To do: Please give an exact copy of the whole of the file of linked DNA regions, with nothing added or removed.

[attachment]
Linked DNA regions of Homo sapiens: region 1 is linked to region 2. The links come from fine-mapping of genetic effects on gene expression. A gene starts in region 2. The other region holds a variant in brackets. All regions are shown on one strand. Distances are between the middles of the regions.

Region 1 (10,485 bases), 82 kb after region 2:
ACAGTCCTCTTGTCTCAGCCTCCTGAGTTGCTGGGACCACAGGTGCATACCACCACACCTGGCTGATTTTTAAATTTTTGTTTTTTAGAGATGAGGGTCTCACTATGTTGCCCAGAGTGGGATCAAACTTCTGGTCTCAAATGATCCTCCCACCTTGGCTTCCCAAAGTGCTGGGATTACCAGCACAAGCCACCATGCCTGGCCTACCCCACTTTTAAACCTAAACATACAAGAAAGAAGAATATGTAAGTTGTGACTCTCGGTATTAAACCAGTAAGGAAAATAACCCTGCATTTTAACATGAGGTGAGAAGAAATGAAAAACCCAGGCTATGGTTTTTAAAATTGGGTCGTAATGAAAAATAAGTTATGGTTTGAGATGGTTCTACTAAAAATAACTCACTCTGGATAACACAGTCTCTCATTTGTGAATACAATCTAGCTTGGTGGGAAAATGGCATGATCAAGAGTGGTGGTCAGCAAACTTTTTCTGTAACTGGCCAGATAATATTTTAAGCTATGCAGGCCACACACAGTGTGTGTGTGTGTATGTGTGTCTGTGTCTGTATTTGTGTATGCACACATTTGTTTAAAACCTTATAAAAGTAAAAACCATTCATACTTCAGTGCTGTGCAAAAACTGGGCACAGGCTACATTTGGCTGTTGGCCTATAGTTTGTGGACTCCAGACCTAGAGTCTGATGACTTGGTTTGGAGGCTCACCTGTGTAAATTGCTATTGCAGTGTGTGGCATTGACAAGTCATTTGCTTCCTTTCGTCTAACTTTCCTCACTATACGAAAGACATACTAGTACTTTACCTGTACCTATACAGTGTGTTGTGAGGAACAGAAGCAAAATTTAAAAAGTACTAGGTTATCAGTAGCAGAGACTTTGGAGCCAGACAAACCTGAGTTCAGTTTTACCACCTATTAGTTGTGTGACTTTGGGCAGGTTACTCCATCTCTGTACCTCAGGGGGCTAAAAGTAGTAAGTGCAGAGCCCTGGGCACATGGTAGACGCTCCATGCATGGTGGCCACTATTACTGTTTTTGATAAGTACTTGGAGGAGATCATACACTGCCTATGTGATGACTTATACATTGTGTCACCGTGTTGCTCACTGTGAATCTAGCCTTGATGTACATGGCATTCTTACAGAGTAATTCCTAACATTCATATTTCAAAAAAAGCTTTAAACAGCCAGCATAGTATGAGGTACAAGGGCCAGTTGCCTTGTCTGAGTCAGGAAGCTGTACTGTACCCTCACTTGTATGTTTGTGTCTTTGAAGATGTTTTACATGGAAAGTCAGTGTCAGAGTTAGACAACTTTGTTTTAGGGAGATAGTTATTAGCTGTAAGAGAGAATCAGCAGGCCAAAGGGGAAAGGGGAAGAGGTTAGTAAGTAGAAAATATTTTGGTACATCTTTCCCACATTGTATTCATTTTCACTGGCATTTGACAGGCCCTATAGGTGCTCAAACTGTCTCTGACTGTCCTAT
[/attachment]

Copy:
Linked DNA regions of Homo sapiens: region 1 is linked to region 2. The links come from fine-mapping of genetic effects on gene expression. A gene starts in region 2. The other region holds a variant in brackets. All regions are shown on one strand. Distances are between the middles of the regions.

Region 1 (10,485 bases), 82 kb after region 2:
ACAGTCCTCTTGTCTCAGCCTCCTGAGTTGCTGGGACCACAGGTGCATACCACCACACCTGGCTGATTTTTAAATTTTTGTTTTTTAGAGATGAGGGTCTCACTATGTTGCCCAGAGTGGGATCAAACTTCTGGTCTCAAATGATCCTCCCACCTTGGCTTCCCAAAGTGCTGGGATTACCAGCACAAGCCACCATGCCTGGCCTACCCCACTTTTAAACCTAAACATACAAGAAAGAAGAATATGTAAGTTGTGACTCTCGGTATTAAACCAGTAAGGAAAATAACCCTGCATTTTAACATGAGGTGAGAAGAAATGAAAAACCCAGGCTATGGTTTTTAAAATTGGGTCGTAATGAAAAATAAGTTATGGTTTGAGATGGTTCTACTAAAAATAACTCACTCTGGATAACACAGTCTCTCATTTGTGAATACAATCTAGCTTGGTGGGAAAATGGCATGATCAAGAGTGGTGGTCAGCAAACTTTTTCTGTAACTGGCCAGATAATATTTTAAGCTATGCAGGCCACACACAGTGTGTGTGTGTGTATGTGTGTCTGTGTCTGTATTTGTGTATGCACACATTTGTTTAAAACCTTATAAAAGTAAAAACCATTCATACTTCAGTGCTGTGCAAAAACTGGGCACAGGCTACATTTGGCTGTTGGCCTATAGTTTGTGGACTCCAGACCTAGAGTCTGATGACTTGGTTTGGAGGCTCACCTGTGTAAATTGCTATTGCAGTGTGTGGCATTGACAAGTCATTTGCTTCCTTTCGTCTAACTTTCCTCACTATACGAAAGACATACTAGTACTTTACCTGTACCTATACAGTGTGTTGTGAGGAACAGAAGCAAAATTTAAAAAGTACTAGGTTATCAGTAGCAGAGACTTTGGAGCCAGACAAACCTGAGTTCAGTTTTACCACCTATTAGTTGTGTGACTTTGGGCAGGTTACTCCATCTCTGTACCTCAGGGGGCTAAAAGTAGTAAGTGCAGAGCCCTGGGCACATGGTAGACGCTCCATGCATGGTGGCCACTATTACTGTTTTTGATAAGTACTTGGAGGAGATCATACACTGCCTATGTGATGACTTATACATTGTGTCACCGTGTTGCTCACTGTGAATCTAGCCTTGATGTACATGGCATTCTTACAGAGTAATTCCTAACATTCATATTTCAAAAAAAGCTTTAAACAGCCAGCATAGTATGAGGTACAAGGGCCAGTTGCCTTGTCTGAGTCAGGAAGCTGTACTGTACCCTCACTTGTATGTTTGTGTCTTTGAAGATGTTTTACATGGAAAGTCAGTGTCAGAGTTAGACAACTTTGTTTTAGGGAGATAGTTATTAGCTGTAAGAGAGAATCAGCAGGCCAAAGGGGAAAGGGGAAGAGGTTAGTAAGTAGAAAATATTTTGGTACATCTTTCCCACATTGTATTCATTTTCACTGGCATTTGACAGGCCCTATAGGTGCTCAAACTGTCTCTGACTGTCCTAT